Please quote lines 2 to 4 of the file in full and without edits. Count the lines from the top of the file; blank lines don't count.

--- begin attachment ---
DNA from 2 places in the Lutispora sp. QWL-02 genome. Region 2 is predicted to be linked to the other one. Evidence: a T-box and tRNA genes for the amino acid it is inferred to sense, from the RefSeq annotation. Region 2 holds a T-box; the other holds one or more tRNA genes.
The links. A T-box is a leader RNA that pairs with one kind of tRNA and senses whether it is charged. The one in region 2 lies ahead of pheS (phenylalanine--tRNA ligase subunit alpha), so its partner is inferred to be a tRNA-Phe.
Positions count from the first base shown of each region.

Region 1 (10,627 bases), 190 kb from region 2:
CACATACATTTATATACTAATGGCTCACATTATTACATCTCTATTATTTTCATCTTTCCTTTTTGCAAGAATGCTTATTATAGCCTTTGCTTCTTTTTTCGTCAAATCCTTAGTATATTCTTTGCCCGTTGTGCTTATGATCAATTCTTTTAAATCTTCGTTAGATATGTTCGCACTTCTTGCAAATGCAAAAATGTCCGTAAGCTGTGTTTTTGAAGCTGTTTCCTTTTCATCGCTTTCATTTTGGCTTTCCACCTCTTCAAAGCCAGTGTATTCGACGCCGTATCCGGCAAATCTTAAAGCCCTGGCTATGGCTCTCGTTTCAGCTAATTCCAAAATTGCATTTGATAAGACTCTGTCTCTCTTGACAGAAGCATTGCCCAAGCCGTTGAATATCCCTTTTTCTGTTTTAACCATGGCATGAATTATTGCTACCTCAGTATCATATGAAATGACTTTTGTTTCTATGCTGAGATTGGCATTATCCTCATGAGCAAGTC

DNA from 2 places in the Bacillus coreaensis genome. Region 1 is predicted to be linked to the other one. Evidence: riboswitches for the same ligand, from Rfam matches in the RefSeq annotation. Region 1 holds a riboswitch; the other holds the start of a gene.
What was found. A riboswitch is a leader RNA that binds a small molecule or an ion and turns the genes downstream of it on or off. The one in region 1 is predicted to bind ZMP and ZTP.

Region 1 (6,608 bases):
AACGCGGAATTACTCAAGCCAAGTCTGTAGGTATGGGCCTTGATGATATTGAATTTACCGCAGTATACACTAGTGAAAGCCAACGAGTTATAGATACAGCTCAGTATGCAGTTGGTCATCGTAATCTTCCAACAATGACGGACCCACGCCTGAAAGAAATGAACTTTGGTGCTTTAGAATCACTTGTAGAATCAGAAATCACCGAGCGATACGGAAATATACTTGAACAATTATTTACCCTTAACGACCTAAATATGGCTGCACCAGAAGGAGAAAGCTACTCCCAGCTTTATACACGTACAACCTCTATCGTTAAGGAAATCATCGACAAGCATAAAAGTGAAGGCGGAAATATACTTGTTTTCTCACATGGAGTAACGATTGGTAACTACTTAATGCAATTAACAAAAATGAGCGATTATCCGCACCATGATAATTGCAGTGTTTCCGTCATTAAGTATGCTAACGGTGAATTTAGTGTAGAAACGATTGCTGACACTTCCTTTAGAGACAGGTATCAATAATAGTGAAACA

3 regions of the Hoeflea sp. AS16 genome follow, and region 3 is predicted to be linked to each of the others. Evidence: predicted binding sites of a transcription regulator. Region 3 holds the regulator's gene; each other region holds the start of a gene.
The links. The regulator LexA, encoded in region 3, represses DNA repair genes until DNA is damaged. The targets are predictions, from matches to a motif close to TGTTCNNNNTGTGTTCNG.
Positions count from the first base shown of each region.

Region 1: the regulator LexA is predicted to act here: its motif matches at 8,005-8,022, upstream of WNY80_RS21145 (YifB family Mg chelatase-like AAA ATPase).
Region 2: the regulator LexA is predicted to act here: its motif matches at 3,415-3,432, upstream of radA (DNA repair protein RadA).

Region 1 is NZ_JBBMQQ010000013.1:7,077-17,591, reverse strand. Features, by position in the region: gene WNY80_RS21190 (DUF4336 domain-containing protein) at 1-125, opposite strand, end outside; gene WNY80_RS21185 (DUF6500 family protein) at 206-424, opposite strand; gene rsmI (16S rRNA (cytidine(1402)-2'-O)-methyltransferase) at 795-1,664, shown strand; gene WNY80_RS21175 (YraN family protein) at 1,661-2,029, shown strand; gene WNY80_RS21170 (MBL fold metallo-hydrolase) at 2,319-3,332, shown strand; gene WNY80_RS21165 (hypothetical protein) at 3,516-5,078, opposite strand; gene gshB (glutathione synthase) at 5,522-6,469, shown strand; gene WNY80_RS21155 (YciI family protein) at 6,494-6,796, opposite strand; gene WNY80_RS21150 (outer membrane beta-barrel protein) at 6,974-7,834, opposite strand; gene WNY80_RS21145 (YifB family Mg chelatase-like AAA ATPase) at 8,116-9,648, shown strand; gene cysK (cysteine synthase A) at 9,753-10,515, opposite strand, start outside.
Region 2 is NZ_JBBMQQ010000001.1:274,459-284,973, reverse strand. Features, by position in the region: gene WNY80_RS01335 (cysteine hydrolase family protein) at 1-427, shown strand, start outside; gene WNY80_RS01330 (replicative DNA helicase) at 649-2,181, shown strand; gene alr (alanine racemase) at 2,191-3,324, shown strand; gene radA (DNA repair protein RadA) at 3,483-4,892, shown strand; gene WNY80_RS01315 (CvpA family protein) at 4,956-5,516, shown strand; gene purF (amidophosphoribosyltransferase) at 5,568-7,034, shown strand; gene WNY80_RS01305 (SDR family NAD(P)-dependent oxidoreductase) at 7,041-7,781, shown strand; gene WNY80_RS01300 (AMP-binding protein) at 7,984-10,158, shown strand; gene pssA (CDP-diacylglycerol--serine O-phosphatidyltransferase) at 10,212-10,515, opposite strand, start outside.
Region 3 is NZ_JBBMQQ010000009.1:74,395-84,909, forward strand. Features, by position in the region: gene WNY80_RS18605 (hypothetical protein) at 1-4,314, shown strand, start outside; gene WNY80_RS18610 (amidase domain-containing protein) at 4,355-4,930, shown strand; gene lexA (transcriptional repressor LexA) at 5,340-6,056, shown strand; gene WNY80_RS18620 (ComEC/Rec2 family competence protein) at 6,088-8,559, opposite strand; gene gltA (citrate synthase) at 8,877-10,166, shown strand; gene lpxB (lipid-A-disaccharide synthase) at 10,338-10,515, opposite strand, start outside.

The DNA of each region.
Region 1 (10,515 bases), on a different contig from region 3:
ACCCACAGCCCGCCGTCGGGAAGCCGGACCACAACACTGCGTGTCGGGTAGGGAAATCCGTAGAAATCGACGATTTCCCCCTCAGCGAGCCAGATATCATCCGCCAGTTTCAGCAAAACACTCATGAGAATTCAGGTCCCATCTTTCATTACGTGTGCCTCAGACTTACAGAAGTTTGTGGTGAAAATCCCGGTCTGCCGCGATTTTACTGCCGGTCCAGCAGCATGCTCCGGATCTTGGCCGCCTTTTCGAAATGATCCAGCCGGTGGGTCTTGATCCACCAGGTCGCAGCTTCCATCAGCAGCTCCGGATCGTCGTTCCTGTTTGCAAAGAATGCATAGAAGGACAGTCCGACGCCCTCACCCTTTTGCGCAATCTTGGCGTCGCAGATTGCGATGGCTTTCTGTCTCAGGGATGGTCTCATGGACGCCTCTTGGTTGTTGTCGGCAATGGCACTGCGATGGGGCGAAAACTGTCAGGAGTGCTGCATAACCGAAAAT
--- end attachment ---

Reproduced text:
The links. A T-box is a leader RNA that pairs with one kind of tRNA and senses whether it is charged. The one in region 2 lies ahead of pheS (phenylalanine--tRNA ligase subunit alpha), so its partner is inferred to be a tRNA-Phe.
Positions count from the first base shown of each region.

Region 1 (10,627 bases), 190 kb from region 2: